Daily journaling — the practice of recording one’s thoughts and experiences each day — is seen by many who do it as an integral way they cope with, navigate, and understand themselves and the world around them. Some may be surprised to find that psychological studies have found that daily journaling can have positive impacts on overall mental and even physical health. According to Positive Psychology, journaling can be effective in reducing or helping to manage symptoms of depression and anxiety, and can also be an effective tool in recovery from traumatic events, unhealthy habits, and disorders.
Though in the above situations daily journaling may be part of a mental or physical health plan, it can also have benefits for those who are practicing daily journaling independent of a medical journey. Far and wide, daily journaling is regarded as having the ability to reduce stress and anxiety and make emotions easier to handle, understand, and move forward from.
If you are considering beginning a daily journaling practice, consider the tips below to help foster a foundation in journaling that feels attainable.
Rome was not built in a day. Don’t expect to be able to flip a switch and suddenly be comfortable with sitting and reflecting on your own thoughts and emotions for thirty minutes a day. Setting unrealistic expectations for ourselves is one of the ways we set ourselves up for failure most often. Instead of picking an ideal scenario — writing for 30 minutes a day, or writing a certain threshold of words per day — scale it back. Way back. Can you write in a journal for two minutes today? Five? Really think about what feels not just achievable but easy.
The more you journal and get used to this form of writing and introspection, the easier it will become. Starting small now will let you reap those benefits later.
When will journaling work for you? Using an app like Diarly, you can access your journal from nearly anywhere through your phone or iPad. Do you take a lunch break at work every day? Do you sit on the train for a daily commute? Or is home a place where you are more likely to have some consistency? Some people who keep a daily journal write in their journal upon waking or just before bed. Others have a different ritual around it.
There is no right or wrong answer — the only answer is what works for you. Ask yourself: where and when am I most likely to actually engage in a daily journaling practice? Whatever answer you land on, give it a try for a few days (and do it every day). Be mindful of how it feels. Is this time and space working for you? If not, adjust it. The idea is to find something that will promote your ability to actually engage in this practice.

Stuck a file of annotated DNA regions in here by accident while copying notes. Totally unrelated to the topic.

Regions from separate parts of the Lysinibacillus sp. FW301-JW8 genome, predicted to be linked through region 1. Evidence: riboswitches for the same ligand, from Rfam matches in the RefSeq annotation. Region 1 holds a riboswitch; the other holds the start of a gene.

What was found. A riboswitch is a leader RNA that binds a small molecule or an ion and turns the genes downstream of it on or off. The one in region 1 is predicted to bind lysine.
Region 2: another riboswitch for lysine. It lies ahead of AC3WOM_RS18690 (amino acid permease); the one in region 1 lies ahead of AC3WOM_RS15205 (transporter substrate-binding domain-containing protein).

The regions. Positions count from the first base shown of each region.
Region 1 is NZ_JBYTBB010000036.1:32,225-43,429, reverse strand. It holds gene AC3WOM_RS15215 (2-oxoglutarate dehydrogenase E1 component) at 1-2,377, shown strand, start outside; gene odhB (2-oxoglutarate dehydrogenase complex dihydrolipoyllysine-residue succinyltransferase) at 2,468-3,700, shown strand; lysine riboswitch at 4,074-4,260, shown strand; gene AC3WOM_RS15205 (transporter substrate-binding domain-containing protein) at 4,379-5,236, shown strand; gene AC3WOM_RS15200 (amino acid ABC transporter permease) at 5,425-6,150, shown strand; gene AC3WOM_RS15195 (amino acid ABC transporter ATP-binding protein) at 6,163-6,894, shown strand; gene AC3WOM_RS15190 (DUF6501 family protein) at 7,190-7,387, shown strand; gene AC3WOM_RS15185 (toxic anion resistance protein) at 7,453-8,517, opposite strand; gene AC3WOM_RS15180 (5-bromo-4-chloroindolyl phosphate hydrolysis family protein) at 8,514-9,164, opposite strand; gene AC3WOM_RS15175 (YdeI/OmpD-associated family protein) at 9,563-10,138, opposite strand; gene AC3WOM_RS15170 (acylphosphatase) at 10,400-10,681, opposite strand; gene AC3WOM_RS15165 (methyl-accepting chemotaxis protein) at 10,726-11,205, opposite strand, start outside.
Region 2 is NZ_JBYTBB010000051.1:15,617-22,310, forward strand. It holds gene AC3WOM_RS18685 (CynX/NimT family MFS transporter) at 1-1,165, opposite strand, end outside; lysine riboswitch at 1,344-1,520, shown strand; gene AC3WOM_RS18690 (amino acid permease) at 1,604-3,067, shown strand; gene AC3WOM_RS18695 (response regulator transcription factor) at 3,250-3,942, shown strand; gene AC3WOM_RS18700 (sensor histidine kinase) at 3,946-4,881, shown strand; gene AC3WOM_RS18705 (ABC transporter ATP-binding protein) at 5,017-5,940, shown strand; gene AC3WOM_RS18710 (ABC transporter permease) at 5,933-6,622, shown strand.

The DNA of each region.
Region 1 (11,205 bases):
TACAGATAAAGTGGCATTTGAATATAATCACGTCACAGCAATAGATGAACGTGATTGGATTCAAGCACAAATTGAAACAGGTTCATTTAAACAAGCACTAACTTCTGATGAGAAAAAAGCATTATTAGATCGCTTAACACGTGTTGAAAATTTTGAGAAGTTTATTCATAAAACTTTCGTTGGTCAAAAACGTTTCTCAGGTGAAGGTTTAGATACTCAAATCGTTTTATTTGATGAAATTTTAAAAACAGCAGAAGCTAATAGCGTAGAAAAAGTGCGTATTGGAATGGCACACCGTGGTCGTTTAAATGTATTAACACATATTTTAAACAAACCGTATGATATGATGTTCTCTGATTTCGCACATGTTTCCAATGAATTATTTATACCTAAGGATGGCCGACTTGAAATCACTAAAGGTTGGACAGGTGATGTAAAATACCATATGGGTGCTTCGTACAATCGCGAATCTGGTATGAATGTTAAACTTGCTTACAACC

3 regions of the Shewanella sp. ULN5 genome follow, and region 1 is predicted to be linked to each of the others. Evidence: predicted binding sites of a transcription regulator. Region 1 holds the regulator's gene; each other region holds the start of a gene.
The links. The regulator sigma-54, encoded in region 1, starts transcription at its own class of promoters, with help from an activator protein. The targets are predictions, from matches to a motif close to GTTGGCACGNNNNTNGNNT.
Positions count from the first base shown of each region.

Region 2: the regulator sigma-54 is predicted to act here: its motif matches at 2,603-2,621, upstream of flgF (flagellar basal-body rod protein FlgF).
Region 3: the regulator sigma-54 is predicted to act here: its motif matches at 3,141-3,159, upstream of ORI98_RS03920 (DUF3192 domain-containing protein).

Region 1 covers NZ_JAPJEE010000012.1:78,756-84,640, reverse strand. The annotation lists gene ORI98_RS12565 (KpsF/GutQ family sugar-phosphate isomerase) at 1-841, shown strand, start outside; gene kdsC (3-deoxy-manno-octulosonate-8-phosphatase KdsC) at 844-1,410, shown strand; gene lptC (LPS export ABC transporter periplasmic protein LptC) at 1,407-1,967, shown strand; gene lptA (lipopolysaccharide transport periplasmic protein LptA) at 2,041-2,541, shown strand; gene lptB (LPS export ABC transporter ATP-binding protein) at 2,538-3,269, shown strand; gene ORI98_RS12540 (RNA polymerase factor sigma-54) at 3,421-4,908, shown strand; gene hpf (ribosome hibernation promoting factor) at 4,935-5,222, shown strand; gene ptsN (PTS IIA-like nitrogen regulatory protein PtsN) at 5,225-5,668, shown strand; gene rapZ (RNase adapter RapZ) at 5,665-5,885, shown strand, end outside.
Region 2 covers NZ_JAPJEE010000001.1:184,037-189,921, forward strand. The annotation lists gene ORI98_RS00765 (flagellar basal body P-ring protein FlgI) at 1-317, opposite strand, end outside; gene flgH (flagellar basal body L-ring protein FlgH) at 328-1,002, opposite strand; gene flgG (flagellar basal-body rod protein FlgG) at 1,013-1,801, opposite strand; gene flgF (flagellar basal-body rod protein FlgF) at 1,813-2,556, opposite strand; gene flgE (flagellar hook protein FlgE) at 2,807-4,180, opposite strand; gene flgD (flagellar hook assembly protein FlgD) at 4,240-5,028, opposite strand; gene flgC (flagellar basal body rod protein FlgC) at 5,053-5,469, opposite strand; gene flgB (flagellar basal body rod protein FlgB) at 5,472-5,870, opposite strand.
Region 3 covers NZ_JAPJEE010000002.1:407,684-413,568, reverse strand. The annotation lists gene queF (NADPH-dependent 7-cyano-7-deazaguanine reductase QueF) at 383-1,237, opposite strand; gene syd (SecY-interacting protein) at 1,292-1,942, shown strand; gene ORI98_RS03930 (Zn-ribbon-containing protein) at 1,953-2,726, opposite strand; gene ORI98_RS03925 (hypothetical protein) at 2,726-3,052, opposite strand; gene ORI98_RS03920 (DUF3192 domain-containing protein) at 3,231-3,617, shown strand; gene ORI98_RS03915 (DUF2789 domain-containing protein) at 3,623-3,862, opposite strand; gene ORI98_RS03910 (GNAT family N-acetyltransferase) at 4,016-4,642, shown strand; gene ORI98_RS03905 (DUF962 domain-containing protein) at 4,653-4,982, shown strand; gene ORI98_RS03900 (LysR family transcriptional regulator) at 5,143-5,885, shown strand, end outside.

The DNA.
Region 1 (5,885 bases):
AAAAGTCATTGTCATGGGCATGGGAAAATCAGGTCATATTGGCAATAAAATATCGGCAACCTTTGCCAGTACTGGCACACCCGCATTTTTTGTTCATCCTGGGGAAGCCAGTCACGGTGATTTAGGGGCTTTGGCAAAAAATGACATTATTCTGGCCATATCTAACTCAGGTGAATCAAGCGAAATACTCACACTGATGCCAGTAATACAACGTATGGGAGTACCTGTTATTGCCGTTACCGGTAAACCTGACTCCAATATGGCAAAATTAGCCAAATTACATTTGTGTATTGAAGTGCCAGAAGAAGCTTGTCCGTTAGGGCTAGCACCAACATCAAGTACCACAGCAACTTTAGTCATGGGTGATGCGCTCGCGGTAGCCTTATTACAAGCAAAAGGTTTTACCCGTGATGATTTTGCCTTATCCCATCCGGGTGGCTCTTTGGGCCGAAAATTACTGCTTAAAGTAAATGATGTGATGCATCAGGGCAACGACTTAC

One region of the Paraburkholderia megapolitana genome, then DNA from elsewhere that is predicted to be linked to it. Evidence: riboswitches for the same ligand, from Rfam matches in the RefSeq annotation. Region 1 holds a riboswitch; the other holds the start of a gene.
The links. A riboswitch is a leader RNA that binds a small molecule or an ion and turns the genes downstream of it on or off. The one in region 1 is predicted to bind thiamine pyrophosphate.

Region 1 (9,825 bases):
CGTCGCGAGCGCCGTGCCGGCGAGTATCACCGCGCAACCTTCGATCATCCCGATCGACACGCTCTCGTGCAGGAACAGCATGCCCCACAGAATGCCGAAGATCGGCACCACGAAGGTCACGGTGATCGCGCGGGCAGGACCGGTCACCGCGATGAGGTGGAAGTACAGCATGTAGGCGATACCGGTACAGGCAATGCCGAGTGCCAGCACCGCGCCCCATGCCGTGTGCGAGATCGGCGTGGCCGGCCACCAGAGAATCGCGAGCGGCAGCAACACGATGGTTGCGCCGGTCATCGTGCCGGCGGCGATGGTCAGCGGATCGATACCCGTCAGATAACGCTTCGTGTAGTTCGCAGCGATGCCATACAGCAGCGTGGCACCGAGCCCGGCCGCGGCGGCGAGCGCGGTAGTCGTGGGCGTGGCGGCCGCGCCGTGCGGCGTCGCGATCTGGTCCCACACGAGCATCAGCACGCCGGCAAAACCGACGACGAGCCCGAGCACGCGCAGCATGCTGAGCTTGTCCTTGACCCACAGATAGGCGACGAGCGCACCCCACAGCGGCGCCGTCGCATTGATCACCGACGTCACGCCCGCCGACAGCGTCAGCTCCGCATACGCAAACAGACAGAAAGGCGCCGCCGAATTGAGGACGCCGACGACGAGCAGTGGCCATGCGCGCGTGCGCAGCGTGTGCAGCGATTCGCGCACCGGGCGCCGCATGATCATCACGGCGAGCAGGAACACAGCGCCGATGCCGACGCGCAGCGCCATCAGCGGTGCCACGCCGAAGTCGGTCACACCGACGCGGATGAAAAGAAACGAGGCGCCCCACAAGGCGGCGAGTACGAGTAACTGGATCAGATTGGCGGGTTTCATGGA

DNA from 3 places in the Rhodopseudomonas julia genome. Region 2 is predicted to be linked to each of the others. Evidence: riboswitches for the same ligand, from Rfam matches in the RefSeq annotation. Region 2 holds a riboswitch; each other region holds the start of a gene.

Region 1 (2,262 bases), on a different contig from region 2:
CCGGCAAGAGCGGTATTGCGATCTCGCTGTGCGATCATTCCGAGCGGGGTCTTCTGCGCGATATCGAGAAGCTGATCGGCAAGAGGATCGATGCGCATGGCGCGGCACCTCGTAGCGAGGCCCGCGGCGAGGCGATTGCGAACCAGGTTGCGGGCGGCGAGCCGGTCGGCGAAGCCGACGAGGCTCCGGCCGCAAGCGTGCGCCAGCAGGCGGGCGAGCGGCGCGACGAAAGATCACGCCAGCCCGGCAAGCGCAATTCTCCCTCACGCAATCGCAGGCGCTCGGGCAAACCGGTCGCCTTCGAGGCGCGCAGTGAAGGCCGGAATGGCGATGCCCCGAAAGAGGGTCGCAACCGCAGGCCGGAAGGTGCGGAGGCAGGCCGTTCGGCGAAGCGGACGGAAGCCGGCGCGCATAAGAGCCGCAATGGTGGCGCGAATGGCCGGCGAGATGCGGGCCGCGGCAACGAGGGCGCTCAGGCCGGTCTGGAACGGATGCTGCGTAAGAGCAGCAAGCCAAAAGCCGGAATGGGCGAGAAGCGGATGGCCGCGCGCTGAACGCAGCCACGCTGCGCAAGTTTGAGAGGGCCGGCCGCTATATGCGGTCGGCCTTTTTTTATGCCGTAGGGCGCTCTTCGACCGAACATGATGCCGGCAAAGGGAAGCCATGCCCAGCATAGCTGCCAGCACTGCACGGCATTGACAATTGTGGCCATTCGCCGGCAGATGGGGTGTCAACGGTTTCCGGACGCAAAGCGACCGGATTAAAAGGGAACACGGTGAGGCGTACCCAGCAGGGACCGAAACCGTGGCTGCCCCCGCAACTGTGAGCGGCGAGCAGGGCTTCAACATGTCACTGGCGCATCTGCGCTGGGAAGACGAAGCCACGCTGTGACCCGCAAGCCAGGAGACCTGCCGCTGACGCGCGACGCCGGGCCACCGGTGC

Give yourself a focus
Some people find the prospect of journaling too wide a concept. When we try to write about everything, sometimes it feels like we have nothing to say. If this is the case for you, it may be helpful to start with a smaller focus. For example, journal just about what you’ve cooked each day, or just about how your interactions with your partner or your children went that day. Or perhaps you’d like to reflect just on your life as a professional.
Chances are that even with a focus, other parts of your life will bleed into your reflection. If that’s the case, let it happen! The idea of picking a focus is to lift some of the intimidation around trying to sum up the entirety of your life, but you don’t have to limit yourself to it. Rather than a limiting factor, the focus should be a way in. Through that tunnel, you should find yourself able to unlock some aspects of your being.
Pick a goal
This is related to “starting small” listed above. Pick a goal for yourself to determine what you will consider a “successful” day of journaling. How can you feel like you showed up for the work and did what you set out to do?
Some people measure success in journaling by time spent. Others measure it by words or characters typed. Though it may seem arbitrary to pick a goal, it can be a really useful tool. There will be days when you sit down to journal and say, “Ugh, I have nothing to say today.” That doesn’t mean you should put down your computer, phone, or iPad just yet. You still have to meet your daily goal. So, write about nothing for two minutes, or type about nothing until you’ve met your word goal. Guess what? You probably just wrote about something, even if you told yourself it was inconsequential.
Don’t give up
If you skip a day, don’t throw the whole operation in the garbage bin. Journaling isn’t all or nothing. If your daily practice has to go on pause for a day or two, pick it back up. The benefits of it will come flowing back.